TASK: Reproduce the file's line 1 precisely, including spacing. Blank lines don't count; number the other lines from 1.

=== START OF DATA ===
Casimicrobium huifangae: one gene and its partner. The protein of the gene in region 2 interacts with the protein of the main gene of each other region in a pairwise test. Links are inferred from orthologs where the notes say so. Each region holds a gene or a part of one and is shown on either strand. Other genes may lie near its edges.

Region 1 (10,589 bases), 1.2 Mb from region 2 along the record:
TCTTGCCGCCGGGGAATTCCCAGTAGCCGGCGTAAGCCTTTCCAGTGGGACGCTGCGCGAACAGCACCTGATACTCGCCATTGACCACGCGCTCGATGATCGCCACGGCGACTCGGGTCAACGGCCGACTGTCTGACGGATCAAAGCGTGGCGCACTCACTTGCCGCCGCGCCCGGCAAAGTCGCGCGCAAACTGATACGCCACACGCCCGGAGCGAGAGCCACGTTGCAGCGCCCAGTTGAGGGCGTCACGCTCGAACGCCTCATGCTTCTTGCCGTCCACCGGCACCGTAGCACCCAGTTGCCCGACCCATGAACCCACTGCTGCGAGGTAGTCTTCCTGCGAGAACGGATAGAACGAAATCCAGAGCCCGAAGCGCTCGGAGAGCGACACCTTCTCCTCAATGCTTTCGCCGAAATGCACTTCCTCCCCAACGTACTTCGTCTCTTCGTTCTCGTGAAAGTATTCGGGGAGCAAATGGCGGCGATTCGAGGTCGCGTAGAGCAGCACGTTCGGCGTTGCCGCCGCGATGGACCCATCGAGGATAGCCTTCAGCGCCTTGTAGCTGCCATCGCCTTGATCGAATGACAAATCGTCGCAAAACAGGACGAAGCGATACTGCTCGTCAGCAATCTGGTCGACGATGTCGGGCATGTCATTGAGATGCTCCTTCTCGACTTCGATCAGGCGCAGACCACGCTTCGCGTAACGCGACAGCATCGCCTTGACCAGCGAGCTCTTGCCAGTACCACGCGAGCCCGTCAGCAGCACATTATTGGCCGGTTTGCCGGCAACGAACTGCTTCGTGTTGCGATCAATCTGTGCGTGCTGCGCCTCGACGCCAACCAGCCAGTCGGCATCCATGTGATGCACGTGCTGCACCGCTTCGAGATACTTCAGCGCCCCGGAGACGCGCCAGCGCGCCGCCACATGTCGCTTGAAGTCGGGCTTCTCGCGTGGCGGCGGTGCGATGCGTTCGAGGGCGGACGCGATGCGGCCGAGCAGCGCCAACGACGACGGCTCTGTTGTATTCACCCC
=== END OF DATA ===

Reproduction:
Casimicrobium huifangae: one gene and its partner. The protein of the gene in region 2 interacts with the protein of the main gene of each other region in a pairwise test. Links are inferred from orthologs where the notes say so. Each region holds a gene or a part of one and is shown on either strand. Other genes may lie near its edges.